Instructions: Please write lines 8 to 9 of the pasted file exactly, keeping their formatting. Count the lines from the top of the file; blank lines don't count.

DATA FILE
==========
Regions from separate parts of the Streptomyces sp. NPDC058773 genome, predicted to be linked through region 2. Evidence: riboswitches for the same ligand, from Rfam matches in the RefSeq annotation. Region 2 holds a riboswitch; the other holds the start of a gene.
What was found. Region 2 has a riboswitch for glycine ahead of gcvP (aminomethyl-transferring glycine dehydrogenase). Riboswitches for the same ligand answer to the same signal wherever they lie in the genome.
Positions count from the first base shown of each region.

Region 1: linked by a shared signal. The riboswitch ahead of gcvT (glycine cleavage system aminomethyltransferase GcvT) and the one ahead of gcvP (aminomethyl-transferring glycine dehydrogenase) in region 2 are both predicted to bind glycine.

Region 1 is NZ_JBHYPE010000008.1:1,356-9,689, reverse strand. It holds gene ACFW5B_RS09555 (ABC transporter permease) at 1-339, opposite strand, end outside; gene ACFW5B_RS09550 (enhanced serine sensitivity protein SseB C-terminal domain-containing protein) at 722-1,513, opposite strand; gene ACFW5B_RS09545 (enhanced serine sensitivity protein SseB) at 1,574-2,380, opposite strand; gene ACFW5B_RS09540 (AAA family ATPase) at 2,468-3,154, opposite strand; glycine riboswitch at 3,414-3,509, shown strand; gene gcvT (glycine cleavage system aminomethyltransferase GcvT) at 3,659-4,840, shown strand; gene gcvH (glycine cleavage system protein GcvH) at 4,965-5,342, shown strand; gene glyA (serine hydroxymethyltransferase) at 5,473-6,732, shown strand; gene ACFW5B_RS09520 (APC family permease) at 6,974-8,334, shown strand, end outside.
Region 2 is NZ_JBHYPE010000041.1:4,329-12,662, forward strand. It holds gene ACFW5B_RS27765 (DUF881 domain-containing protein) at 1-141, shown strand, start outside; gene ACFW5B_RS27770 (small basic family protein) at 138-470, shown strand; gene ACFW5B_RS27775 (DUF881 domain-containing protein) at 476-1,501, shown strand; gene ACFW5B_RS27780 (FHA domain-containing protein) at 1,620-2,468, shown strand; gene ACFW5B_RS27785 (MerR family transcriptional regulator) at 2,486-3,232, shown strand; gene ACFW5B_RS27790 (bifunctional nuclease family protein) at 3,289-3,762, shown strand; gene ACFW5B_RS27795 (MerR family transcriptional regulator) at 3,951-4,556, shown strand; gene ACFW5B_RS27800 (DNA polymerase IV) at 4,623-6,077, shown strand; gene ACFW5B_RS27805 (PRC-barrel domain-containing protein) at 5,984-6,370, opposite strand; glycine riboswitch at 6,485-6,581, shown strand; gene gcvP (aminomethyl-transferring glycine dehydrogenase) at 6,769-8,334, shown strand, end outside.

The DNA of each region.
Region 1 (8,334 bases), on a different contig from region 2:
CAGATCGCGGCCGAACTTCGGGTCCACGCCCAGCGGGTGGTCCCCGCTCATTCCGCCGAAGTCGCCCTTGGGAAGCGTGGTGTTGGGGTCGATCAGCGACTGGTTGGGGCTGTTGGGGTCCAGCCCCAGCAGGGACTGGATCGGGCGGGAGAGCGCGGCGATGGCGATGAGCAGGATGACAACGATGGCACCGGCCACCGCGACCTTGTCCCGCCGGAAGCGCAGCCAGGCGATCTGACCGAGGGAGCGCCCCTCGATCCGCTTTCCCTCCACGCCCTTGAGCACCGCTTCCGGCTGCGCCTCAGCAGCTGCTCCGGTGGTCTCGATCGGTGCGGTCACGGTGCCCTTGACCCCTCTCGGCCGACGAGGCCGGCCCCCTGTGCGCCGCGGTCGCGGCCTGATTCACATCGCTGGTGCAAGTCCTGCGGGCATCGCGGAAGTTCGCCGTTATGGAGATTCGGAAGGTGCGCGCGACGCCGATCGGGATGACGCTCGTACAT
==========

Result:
Region 1 (8,334 bases), on a different contig from region 2:
CAGATCGCGGCCGAACTTCGGGTCCACGCCCAGCGGGTGGTCCCCGCTCATTCCGCCGAAGTCGCCCTTGGGAAGCGTGGTGTTGGGGTCGATCAGCGACTGGTTGGGGCTGTTGGGGTCCAGCCCCAGCAGGGACTGGATCGGGCGGGAGAGCGCGGCGATGGCGATGAGCAGGATGACAACGATGGCACCGGCCACCGCGACCTTGTCCCGCCGGAAGCGCAGCCAGGCGATCTGACCGAGGGAGCGCCCCTCGATCCGCTTTCCCTCCACGCCCTTGAGCACCGCTTCCGGCTGCGCCTCAGCAGCTGCTCCGGTGGTCTCGATCGGTGCGGTCACGGTGCCCTTGACCCCTCTCGGCCGACGAGGCCGGCCCCCTGTGCGCCGCGGTCGCGGCCTGATTCACATCGCTGGTGCAAGTCCTGCGGGCATCGCGGAAGTTCGCCGTTATGGAGATTCGGAAGGTGCGCGCGACGCCGATCGGGATGACGCTCGTACAT